Judge aimed to follow in his father’s professional footsteps, and he has been published in many local and national magazines and newspapers. His book about his grandfather, Washington Senators first baseman Joe Judge, won praise from The Post, NPR and the Boston Herald.
But he also earned a reputation as a prickly writer who could be difficult to work with, according to several of his editors.
“Doctors have called it attention deficit disorder, psychiatrists have cited my behavior as a cry for attention from my distant, drinking father, but at the end of the day I simply had a problem with authority,” Judge wrote in “Wasted.” His behavior when he was drinking was, he wrote, “not dignified.”
In the 1990s, he wrote about the D.C. arts scene for Washington City Paper, the alternative weekly that served as an early career stop for many prominent writers.
In 1998, Judge wrote a piece about 1950s-era swing dancing, recalled Brad McKee, the arts editor at the time. But when Judge pitched more articles about swing dancing, McKee rejected them; the weekly was more focused on the District’s booming punk-rock scene.
McKee said Judge blew up at him after the rejections. McKee, who is gay, said Judge sent a vituperative email wishing him the same fate as Matthew Shepard, the gay college student who was beaten and left to die in Wyoming in 1998.
“He shows signs of true hatred,” said McKee, now the editor of Landscape Architecture magazine. “It was one of those few kind of showstopping moments at the paper.”
McKee said he forwarded the email to his editor, David Carr, who banned Judge from writing for the paper again.
Judge wrote occasional music articles for The Washington Post, but in the early-2000s, Peter Kaufman, then the newspaper’s music editor, said he terminated that freelance relationship over difficulties with Judge. Judge also wrote for other sections of The Post but said he stopped writing for the newspaper after an editor changed his characterization of the 1968 D.C. riots as part of a “moral and cultural collapse” to “social upheaval.”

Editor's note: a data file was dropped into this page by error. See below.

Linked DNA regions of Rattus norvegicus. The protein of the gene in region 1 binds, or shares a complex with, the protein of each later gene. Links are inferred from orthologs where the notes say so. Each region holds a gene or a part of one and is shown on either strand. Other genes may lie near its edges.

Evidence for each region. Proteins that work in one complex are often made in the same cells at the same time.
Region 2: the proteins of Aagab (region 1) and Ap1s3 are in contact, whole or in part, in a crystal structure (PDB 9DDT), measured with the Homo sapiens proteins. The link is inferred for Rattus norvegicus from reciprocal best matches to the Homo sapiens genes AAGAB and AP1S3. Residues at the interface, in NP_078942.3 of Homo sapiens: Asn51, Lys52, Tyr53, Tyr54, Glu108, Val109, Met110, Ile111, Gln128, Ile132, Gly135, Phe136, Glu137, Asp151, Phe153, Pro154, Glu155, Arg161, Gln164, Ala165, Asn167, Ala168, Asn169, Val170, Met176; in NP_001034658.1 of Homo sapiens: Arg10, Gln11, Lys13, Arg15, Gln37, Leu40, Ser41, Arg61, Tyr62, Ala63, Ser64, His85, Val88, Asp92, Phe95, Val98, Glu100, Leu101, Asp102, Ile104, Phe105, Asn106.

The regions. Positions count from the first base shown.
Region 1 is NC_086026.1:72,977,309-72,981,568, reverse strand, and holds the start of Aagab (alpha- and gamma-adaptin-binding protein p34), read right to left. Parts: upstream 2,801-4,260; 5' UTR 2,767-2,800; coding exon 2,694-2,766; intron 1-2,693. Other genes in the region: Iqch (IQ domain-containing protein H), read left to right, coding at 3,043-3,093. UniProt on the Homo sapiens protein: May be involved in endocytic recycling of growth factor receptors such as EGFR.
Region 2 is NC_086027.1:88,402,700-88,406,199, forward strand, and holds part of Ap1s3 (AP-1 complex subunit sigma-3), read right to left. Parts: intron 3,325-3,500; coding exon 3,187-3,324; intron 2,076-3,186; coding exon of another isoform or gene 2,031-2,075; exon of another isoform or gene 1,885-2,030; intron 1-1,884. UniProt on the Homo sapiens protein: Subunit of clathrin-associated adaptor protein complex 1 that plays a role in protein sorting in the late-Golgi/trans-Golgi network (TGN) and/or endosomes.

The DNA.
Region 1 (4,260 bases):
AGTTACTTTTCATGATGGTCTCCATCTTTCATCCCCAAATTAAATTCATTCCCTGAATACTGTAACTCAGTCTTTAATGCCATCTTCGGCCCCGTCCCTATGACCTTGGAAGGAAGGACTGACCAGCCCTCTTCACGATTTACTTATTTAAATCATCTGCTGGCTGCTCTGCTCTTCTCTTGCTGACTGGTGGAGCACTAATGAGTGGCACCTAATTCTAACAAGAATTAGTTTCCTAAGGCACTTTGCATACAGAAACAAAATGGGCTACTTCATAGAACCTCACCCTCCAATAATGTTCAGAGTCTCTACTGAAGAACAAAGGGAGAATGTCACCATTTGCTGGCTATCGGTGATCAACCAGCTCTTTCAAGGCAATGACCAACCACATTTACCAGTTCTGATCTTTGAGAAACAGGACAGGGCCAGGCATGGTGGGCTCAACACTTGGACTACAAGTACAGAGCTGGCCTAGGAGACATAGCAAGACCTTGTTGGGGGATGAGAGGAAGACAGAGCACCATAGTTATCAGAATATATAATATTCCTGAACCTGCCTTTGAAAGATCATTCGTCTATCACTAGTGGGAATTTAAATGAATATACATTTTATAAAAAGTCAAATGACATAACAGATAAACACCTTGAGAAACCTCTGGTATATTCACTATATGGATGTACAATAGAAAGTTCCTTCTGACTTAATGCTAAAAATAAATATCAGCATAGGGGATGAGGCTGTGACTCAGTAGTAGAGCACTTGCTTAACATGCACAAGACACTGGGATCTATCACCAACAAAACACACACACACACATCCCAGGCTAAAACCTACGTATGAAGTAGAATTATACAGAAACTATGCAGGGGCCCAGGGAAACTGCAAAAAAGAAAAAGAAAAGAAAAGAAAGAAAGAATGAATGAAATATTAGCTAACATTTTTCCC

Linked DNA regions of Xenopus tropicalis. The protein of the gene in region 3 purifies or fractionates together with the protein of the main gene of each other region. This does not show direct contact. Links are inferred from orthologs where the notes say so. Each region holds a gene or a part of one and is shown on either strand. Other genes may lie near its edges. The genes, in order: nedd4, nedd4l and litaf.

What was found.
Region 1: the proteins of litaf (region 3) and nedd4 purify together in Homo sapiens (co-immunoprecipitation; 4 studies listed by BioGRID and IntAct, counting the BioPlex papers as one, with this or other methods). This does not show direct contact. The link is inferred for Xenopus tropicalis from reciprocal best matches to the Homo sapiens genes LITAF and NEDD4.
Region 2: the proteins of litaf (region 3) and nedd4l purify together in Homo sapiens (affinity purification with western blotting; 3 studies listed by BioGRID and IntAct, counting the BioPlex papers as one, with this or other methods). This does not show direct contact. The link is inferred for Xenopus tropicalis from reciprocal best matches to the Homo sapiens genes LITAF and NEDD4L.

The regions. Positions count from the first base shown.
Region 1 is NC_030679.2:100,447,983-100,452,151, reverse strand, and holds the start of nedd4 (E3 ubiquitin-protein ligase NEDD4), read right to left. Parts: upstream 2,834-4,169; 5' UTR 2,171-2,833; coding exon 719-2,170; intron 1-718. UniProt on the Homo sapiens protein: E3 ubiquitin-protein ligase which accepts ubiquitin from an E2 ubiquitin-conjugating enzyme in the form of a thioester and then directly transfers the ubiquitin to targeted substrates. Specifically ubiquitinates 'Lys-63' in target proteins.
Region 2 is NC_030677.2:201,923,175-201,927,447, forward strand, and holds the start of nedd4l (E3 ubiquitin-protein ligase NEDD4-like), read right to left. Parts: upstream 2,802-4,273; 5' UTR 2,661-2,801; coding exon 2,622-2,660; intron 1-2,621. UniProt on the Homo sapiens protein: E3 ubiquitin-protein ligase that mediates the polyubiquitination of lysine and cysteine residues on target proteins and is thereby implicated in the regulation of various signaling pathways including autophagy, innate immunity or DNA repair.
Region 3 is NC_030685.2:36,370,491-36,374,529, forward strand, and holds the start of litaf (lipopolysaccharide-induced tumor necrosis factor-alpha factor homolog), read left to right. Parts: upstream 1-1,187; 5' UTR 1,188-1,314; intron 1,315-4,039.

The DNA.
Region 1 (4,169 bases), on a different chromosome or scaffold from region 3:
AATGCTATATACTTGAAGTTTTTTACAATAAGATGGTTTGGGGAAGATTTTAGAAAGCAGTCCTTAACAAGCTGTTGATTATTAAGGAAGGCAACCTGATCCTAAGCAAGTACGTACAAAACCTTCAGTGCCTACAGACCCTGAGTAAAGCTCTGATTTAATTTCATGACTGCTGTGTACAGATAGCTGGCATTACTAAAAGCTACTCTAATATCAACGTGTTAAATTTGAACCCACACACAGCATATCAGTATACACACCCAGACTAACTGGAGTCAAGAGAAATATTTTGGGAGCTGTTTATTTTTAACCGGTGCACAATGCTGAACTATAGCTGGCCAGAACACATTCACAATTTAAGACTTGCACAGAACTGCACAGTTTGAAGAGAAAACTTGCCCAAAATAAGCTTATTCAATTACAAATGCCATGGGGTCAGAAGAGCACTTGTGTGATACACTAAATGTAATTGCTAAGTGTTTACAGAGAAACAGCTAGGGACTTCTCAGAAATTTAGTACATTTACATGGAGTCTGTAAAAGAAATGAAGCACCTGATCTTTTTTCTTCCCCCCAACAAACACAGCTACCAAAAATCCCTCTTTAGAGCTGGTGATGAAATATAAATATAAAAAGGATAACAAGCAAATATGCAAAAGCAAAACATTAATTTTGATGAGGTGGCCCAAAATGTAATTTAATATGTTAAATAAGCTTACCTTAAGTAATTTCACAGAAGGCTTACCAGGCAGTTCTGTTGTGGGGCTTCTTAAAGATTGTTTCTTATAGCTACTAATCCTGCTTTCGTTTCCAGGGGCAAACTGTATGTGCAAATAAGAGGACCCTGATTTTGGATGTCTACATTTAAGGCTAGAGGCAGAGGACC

He wrote that he later applied for but did not get a job at the now-defunct local news site TBD.com. He then published a piece in the Daily Caller trashing the site, which was run by the company that then owned Politico and WJLA-TV, as “gay. Very, very gay. Of course, there’s nothing wrong with that. . . . But TBD is gay and leftist, and that makes it hectoring and didactic, not to mention journalistically compromised.”
In recent years, Judge has turned mainly to conservative blogs and political outlets such as the Caller and American Spectator.
He also made some short films. Before they were scrubbed from the Internet, the actor Alec Baldwin noticed one and in 2014 sent Judge a message on Twitter: “Let’s make a weird little film.”